Detroit Shelter Offers Rehab for Former Fight Dogs
The Detroit Dog Rescue Shelter is not only saving stray dogs from the city’s streets, but it’s also offering rehabilitation programs for fighting dogs.
The shelter, which was formed in 2011 and co-founded by Detroit rapper Carlisle, is the city’s only no-kill shelter. Since its inception, the rescue center has saved over 700 dogs, including many pit bulls who were used in dog fights.
“Dog fighting is at the extreme level of cruel behaviour and treatment of dogs,” said David Rudolph, public relations director at Detroit Dog Rescue, to CBC News.
“Dogs do not want to be put in a fighting situation. What often happens with the survivors is they are not friendly, they probably cannot be around other people or other dogs. You need to rehabilitate them.”
It’s a method that seems to be working for the shelter. Kristina Rinaldi, the shelter’s executive director, told CBC that Detroit Dog Rescue has never seen one of its rescue dogs relapse or become aggressive (though in some instances, trainers are dispatched to homes where dogs are having troubles adjusting to).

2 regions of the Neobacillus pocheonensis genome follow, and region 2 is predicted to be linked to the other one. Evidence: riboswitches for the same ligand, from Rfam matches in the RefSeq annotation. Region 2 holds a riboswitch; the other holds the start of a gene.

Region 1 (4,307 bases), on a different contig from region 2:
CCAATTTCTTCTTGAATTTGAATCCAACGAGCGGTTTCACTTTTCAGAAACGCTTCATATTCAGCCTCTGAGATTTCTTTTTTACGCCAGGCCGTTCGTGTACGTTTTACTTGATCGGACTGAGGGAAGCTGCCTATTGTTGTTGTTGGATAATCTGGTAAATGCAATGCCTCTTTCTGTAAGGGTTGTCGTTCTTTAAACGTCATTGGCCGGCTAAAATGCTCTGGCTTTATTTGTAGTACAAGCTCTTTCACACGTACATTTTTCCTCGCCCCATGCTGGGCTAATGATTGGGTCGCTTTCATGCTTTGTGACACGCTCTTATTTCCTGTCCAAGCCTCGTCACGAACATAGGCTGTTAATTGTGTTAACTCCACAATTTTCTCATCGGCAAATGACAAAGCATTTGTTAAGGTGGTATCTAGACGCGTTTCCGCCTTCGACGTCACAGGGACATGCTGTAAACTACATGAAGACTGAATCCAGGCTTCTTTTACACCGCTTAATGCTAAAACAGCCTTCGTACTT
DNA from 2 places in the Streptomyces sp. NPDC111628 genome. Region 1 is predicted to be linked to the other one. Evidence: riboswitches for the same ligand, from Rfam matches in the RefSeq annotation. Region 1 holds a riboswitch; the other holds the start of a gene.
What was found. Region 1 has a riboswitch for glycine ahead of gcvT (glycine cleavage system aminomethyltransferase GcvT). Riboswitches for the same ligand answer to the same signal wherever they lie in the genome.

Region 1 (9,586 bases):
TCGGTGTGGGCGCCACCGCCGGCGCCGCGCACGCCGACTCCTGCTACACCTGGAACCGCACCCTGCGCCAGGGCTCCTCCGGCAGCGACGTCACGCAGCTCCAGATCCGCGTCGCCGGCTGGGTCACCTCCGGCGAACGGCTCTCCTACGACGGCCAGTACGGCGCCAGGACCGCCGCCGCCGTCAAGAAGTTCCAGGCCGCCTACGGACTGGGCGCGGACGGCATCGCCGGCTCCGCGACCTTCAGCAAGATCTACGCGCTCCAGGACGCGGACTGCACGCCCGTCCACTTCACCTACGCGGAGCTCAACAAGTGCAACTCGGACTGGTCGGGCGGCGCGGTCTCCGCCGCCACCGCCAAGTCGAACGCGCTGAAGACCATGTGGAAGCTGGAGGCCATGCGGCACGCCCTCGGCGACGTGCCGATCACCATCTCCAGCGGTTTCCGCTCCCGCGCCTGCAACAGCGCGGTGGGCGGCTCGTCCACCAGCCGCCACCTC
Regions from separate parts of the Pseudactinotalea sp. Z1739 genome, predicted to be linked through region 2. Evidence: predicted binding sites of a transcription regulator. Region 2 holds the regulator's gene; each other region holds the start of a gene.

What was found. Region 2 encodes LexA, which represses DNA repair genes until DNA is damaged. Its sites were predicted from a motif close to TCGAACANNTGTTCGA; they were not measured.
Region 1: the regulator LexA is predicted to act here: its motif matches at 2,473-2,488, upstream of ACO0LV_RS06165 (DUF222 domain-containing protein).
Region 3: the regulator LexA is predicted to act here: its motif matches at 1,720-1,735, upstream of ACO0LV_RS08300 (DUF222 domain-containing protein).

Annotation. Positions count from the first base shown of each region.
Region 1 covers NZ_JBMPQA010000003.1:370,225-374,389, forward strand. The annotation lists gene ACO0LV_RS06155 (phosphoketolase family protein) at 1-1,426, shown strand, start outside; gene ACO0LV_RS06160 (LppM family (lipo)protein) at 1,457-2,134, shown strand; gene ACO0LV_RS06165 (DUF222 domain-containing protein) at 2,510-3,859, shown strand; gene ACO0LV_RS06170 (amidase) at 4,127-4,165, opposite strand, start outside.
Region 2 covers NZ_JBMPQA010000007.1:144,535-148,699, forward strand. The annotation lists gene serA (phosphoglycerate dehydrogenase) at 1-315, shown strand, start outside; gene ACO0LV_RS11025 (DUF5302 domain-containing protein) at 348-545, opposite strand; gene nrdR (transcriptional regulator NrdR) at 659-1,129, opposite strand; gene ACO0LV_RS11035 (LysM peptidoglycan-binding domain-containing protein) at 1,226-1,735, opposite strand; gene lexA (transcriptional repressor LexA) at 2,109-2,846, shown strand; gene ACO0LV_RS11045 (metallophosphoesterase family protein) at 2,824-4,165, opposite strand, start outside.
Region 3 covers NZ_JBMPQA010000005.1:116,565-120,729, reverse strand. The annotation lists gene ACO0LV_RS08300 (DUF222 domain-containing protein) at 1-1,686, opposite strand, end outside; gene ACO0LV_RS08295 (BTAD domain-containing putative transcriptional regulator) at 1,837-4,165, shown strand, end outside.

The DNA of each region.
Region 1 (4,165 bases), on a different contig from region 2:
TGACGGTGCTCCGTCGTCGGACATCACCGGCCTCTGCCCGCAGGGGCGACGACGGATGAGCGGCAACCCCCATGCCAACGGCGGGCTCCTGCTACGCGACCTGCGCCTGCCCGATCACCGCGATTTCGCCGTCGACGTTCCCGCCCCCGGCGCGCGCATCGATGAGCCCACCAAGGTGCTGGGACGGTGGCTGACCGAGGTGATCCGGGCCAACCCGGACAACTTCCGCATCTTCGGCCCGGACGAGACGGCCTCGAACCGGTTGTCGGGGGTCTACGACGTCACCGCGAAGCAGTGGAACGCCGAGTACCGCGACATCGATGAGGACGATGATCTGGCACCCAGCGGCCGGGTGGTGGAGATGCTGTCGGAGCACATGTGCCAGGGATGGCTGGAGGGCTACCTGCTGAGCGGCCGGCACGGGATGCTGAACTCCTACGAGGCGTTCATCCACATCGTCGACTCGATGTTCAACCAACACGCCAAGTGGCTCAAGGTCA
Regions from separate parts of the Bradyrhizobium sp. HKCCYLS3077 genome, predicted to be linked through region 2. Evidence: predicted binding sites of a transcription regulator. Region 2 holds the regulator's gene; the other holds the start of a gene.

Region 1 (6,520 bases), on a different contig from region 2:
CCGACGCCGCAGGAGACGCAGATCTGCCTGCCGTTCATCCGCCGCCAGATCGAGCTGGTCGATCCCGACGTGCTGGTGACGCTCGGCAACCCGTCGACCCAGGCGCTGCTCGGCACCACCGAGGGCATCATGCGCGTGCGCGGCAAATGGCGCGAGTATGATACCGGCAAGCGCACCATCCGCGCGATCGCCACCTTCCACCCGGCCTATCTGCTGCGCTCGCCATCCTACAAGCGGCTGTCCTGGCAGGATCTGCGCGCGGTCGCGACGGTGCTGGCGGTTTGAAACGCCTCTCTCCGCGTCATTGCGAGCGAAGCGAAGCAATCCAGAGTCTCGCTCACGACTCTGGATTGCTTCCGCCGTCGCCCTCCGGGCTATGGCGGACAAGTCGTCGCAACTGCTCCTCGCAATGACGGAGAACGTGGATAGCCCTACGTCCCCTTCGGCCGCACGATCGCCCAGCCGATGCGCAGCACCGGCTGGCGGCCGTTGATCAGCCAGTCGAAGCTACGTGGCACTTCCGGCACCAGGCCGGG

One success story is cited — the one about Atomic, a pit bull who was founded abandoned last November. With half of his left ear missing and showing tons of scarring, it was obvious he was a former fight dog.
“You could see Atomic was trained for fighting,”, Rinaldi said in an interview with CBC News. “You could see the scars on his legs and on his ears. Most likely, he was used as a bait dog, used to train the fighting dogs.”
Initially, he had difficulty trusting people, but after twelve months of rehab at the center, Atomic — who is now Sparky — is wagging his tail and rolling over for belly rubs.
It’s great news for a breed who are often dismissed as “violent” and “inherently dangerous.” In Ontario, Canada the breed is banned outright. Any pit bull born after November 2005 is either sent out of province, used as part of a research project or euthanized.
“The ability of a dog to be rehabilitated has nothing to do with their breed,” Melanie Coulter, the executive director of the Windsor-Essex Humane Society, said in an interview with CBC News. “There are some cases where dogs aren’t safe to adopt out, but that has nothing to do with the breed.
“If it wasn’t for the ban, there’d be a lot of homes available for pit bulls. The fact that this law is in place and is affecting so many dogs that would be great dogs and great family members is really disappointing.”
As Tracey Stewart recently said, despite their reputation, pit bulls really are “the sweetest” dogs — which is why the work being done at the Detroit Dog Rescue is so amazing.
“A lot of people have given up on these dogs,” Rinaldi said. “I was the victim of child abuse. I know what it’s like to be abused and not have anyone hear you and help you … I look at these dogs and know how they feel.”